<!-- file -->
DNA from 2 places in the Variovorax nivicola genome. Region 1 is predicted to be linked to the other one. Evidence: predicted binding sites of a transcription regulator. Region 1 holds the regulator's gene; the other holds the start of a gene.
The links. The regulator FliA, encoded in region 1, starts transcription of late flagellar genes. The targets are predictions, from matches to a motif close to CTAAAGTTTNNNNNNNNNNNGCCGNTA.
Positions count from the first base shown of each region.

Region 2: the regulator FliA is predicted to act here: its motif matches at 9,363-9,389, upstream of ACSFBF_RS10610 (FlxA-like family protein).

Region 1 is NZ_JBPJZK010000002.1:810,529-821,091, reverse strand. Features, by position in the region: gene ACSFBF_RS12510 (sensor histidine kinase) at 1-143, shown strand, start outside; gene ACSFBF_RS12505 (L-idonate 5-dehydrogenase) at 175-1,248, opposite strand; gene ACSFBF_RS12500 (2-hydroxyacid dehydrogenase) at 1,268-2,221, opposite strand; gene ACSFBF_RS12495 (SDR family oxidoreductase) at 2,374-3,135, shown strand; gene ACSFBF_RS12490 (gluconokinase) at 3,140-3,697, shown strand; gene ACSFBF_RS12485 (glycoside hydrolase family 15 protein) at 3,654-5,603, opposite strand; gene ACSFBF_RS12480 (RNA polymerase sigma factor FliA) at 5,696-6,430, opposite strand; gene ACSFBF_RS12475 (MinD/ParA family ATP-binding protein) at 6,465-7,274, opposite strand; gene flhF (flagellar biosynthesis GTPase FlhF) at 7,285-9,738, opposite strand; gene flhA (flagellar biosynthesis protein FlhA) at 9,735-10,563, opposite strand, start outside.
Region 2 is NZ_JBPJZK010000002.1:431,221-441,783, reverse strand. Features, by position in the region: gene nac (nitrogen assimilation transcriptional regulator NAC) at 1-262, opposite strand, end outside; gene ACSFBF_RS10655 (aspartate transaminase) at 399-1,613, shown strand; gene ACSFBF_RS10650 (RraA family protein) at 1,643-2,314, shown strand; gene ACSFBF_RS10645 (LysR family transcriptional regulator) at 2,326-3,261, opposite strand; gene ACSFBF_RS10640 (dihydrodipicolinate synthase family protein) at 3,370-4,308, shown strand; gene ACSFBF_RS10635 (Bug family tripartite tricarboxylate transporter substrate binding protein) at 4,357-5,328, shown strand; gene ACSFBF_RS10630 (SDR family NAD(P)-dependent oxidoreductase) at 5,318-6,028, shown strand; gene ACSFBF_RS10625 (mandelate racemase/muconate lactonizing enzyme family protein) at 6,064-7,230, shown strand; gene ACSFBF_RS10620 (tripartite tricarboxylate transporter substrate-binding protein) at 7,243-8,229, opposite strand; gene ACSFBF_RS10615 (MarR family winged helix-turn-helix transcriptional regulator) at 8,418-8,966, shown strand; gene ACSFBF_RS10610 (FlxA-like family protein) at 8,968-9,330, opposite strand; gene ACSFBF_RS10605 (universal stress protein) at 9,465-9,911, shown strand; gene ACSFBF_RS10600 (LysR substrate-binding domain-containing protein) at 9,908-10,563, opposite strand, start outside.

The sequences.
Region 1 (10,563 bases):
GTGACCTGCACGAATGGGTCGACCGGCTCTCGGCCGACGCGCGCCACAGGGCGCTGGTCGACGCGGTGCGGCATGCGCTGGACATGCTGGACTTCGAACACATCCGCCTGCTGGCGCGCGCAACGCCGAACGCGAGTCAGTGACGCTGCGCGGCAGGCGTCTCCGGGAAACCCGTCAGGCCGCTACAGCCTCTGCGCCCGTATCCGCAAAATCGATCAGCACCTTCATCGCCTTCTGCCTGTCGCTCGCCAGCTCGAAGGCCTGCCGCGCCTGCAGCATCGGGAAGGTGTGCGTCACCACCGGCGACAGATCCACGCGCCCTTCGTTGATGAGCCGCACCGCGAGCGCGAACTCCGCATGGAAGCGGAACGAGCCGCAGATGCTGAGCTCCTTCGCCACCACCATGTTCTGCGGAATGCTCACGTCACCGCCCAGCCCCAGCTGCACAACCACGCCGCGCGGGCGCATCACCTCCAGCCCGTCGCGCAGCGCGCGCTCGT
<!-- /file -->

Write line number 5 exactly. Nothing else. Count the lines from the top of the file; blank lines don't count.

Region 1 is NZ_JBPJZK010000002.1:810,529-821,091, reverse strand. Features, by position in the region: gene ACSFBF_RS12510 (sensor histidine kinase) at 1-143, shown strand, start outside; gene ACSFBF_RS12505 (L-idonate 5-dehydrogenase) at 175-1,248, opposite strand; gene ACSFBF_RS12500 (2-hydroxyacid dehydrogenase) at 1,268-2,221, opposite strand; gene ACSFBF_RS12495 (SDR family oxidoreductase) at 2,374-3,135, shown strand; gene ACSFBF_RS12490 (gluconokinase) at 3,140-3,697, shown strand; gene ACSFBF_RS12485 (glycoside hydrolase family 15 protein) at 3,654-5,603, opposite strand; gene ACSFBF_RS12480 (RNA polymerase sigma factor FliA) at 5,696-6,430, opposite strand; gene ACSFBF_RS12475 (MinD/ParA family ATP-binding protein) at 6,465-7,274, opposite strand; gene flhF (flagellar biosynthesis GTPase FlhF) at 7,285-9,738, opposite strand; gene flhA (flagellar biosynthesis protein FlhA) at 9,735-10,563, opposite strand, start outside.